- In evaluating transcripts, we look not only at your grades, but at how many courses you have taken each quarter; circumstances (such as employment or activities) that may limit the number and types of courses taken, and the difficulty of each quarter as a whole (insofar as we have access to that information). For example, do you take balanced yet challenging course loads? Are you pursuing honors courses? Negative elements might include a pattern of repeating classes, multiple dropped, withdrawn, or S/NS courses, or selecting schedules with overlapping content.
- We look for breadth in prerequisite coursework as well as in general education classes. For instance, courses in English and Speech Communication can be important to our majors. Many of our upper-division courses demand presentation skills and an ability to communicate among team members. Also, your choice of courses gives us a glimpse of what interests you.
- Your personal statement is an opportunity for the committee to learn more about what is important to you and why computer science/engineering is of interest.
Students applying to the Allen School should consider alternative degree options as well. UW offers many other excellent computing-related majors that are far more than "back-up" plans. Choose a major you enjoy and that will help further your personal, academic, and professional goals. Students in any major may take non-major Allen School courses to build technical skills.
For some students who are denied admission to the Allen School on their first application, applying a second time may make sense. Reapplying does not automatically improve your chance of admission. You must identify what specifically kept you from being competitive the first time, and resolve these issues. Note, however, that the primary reason most students are denied is that space is limited; the Allen School denies many very strong applicants and sometimes there is no specific issue.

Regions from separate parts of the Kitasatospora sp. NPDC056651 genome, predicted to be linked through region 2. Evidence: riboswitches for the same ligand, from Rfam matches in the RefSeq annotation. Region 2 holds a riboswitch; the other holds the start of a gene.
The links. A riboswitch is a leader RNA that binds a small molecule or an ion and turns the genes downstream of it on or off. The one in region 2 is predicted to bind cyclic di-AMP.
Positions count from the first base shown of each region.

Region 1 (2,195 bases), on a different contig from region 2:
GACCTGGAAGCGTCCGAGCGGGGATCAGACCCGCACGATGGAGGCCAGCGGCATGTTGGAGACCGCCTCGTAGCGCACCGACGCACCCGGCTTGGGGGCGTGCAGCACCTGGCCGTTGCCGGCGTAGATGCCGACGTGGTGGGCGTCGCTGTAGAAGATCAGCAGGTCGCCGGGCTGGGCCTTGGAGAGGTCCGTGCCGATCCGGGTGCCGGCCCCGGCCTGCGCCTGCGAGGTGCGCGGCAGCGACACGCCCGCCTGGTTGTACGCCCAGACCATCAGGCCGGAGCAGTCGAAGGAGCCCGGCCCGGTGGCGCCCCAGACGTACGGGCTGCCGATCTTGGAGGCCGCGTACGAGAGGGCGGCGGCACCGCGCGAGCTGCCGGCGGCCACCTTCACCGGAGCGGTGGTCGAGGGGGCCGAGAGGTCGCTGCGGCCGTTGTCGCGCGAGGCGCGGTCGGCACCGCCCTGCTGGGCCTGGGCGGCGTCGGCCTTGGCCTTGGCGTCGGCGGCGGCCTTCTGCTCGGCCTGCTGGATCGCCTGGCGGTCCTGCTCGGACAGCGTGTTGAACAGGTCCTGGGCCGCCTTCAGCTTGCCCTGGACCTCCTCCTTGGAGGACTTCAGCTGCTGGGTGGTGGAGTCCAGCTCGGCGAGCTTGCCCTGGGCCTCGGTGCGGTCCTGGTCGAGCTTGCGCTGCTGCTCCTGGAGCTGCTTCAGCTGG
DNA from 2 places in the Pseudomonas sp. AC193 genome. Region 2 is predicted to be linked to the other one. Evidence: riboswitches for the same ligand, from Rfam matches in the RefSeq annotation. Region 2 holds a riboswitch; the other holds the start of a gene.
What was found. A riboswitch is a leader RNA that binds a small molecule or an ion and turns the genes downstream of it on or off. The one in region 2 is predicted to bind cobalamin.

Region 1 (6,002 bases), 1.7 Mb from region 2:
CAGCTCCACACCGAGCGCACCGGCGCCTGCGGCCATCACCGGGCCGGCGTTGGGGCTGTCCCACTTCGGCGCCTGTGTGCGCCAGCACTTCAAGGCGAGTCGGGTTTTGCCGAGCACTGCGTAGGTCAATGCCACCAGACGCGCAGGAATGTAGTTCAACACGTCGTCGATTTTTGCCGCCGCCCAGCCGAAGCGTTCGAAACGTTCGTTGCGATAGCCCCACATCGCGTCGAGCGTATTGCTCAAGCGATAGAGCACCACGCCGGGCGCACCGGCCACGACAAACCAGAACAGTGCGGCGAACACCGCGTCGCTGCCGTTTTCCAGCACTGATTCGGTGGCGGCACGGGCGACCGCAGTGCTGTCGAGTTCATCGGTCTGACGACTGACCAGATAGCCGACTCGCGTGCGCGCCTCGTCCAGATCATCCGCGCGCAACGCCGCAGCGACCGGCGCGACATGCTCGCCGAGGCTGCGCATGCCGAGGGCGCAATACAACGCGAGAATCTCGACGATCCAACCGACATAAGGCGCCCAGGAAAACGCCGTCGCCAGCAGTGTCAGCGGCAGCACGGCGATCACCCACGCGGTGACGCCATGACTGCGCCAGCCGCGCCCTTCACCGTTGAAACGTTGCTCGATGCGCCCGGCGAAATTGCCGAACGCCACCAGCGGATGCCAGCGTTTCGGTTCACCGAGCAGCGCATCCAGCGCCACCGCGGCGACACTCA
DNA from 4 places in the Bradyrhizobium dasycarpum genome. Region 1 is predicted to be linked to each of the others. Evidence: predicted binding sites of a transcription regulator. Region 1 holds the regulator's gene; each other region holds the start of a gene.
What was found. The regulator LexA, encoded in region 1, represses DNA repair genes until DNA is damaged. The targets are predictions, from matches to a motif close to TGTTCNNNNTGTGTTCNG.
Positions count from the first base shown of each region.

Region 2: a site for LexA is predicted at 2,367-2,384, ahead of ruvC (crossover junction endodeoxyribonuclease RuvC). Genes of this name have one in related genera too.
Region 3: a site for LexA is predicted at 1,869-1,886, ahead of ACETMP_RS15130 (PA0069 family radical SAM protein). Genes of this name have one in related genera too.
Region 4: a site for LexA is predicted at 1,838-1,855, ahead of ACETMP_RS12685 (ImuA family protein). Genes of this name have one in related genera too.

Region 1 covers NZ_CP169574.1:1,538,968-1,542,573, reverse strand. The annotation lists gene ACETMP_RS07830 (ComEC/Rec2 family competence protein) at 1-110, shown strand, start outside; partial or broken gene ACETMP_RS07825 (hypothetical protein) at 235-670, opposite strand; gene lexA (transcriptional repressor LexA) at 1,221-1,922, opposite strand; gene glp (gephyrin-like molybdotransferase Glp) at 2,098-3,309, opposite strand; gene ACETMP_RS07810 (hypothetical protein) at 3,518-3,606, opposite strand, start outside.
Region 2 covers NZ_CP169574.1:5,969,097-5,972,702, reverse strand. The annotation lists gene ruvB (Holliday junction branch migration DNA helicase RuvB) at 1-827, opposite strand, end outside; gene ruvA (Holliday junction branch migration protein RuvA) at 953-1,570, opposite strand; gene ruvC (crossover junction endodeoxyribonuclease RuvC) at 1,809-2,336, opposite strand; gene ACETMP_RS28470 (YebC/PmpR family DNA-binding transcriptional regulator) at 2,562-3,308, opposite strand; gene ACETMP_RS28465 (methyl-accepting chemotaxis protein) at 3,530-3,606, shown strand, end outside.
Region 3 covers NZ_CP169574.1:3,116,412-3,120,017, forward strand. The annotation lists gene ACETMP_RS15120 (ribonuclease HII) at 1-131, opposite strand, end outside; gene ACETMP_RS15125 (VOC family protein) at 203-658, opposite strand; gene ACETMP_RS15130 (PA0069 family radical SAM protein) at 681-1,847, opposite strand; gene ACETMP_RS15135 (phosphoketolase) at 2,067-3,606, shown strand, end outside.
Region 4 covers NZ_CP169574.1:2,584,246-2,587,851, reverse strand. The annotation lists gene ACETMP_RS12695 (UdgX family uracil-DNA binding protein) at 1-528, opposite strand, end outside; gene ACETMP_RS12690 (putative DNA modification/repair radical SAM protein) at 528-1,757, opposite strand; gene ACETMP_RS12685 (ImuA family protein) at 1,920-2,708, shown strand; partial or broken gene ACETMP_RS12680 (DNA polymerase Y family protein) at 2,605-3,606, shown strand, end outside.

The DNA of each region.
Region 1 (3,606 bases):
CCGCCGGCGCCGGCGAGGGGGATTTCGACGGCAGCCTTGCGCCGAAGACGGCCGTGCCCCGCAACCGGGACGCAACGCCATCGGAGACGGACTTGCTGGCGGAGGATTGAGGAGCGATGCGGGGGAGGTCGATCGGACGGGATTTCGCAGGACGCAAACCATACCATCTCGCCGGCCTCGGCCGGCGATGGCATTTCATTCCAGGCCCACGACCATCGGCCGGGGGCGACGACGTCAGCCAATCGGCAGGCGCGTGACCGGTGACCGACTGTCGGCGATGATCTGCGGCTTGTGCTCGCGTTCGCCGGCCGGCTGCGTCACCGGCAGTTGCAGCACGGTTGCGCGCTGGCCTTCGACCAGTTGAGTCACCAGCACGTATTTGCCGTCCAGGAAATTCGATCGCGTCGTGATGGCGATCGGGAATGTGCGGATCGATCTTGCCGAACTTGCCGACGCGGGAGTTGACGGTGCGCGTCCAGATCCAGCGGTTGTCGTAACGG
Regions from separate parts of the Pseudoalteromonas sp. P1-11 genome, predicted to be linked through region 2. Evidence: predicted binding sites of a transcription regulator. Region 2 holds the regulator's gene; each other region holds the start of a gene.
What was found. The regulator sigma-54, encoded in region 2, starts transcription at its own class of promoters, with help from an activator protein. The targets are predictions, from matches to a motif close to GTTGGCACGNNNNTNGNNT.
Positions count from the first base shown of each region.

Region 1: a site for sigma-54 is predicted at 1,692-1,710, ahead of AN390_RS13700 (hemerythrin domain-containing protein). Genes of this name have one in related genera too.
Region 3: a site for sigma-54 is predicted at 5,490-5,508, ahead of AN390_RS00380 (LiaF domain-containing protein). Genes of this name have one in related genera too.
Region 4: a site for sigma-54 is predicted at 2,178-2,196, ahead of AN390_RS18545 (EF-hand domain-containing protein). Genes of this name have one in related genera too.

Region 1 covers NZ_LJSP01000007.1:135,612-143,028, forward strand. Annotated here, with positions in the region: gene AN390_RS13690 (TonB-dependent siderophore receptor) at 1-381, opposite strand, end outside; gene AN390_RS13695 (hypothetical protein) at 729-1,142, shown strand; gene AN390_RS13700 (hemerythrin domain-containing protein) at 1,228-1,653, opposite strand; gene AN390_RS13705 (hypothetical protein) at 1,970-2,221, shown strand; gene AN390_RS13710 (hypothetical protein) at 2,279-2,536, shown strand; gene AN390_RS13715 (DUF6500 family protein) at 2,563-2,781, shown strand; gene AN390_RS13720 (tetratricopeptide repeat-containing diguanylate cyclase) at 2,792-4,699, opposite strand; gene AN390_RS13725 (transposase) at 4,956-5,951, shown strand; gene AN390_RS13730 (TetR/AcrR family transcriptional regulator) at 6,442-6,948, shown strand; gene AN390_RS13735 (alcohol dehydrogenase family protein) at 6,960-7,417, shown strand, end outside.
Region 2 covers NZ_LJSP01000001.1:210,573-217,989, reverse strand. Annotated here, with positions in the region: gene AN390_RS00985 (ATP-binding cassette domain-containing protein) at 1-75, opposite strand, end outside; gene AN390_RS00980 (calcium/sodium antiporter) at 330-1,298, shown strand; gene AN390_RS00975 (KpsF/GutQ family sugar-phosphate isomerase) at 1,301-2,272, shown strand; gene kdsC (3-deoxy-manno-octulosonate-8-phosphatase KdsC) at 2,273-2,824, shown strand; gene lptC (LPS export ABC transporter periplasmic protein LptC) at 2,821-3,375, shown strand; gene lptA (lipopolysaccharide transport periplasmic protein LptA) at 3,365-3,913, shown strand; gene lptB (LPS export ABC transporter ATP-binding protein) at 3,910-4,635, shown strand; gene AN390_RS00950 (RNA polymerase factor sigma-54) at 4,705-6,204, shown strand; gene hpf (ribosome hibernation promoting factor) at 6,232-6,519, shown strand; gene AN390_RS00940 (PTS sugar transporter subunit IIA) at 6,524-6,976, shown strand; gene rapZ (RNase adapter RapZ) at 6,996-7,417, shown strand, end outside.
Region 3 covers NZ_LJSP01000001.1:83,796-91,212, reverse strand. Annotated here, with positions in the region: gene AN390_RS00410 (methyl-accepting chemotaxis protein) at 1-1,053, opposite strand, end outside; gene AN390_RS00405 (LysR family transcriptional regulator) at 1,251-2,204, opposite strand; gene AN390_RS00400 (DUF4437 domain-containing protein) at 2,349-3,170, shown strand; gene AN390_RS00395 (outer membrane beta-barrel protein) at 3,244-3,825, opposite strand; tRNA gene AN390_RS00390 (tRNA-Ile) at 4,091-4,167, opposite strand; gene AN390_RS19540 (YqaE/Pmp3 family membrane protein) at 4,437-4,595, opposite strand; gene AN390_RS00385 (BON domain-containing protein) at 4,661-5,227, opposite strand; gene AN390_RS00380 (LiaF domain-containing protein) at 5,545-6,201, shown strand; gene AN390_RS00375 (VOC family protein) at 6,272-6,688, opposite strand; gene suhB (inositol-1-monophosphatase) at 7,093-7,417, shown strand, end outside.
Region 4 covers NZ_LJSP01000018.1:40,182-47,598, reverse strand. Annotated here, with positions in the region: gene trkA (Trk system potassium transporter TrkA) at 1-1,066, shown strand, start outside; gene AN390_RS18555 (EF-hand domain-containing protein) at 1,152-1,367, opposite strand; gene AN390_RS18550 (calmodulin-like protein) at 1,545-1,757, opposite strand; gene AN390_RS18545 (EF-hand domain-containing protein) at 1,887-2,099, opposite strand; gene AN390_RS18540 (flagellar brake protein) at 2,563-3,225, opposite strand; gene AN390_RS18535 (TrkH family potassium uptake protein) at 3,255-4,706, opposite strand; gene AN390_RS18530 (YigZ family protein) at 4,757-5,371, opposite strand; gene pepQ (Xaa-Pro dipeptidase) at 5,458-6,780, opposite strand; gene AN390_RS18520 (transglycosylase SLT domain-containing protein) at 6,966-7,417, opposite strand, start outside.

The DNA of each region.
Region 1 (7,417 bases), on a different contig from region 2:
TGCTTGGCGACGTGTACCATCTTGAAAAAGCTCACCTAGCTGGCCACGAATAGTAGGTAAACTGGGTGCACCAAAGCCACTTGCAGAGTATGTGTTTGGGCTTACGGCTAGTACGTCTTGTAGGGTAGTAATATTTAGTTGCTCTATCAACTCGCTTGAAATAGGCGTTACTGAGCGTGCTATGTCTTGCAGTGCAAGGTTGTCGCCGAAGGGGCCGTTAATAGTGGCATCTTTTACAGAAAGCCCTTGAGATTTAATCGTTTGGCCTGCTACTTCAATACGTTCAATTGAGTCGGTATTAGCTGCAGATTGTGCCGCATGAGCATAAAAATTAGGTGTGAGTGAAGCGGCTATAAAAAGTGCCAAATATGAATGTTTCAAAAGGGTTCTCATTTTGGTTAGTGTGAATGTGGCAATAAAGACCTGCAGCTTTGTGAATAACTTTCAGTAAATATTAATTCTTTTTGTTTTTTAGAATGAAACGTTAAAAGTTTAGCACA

For students who decide to reapply, here are some things to consider:
- If your grades in a key area (math, science, English, or CSE) are below the range that is typically competitive for the Allen School, you might improve your application by taking more-advanced classes in the same area. If you have not maintained consistently strong grades across multiple quarters, evaluate the options you have to create stability and work hard at maintaining strong grades. If you tend to pay attention only to the courses that interest you at the expense of everything else, focus on taking a more balanced approach to your coursework.
- Most students planning for a second application will take additional challenging courses in math, science, English, or computer science. Keep in mind that although it may seem appealing to take a non-major Allen School course, these classes do not count toward Allen School major requirements. Applicants should speak with an Allen School adviser before taking a non-major Allen School class.
- Consider general requirements needed to graduate instead of just courses needed to apply. For example, finish your math and science courses, work towards a minor or another major, and complete your general education requirements.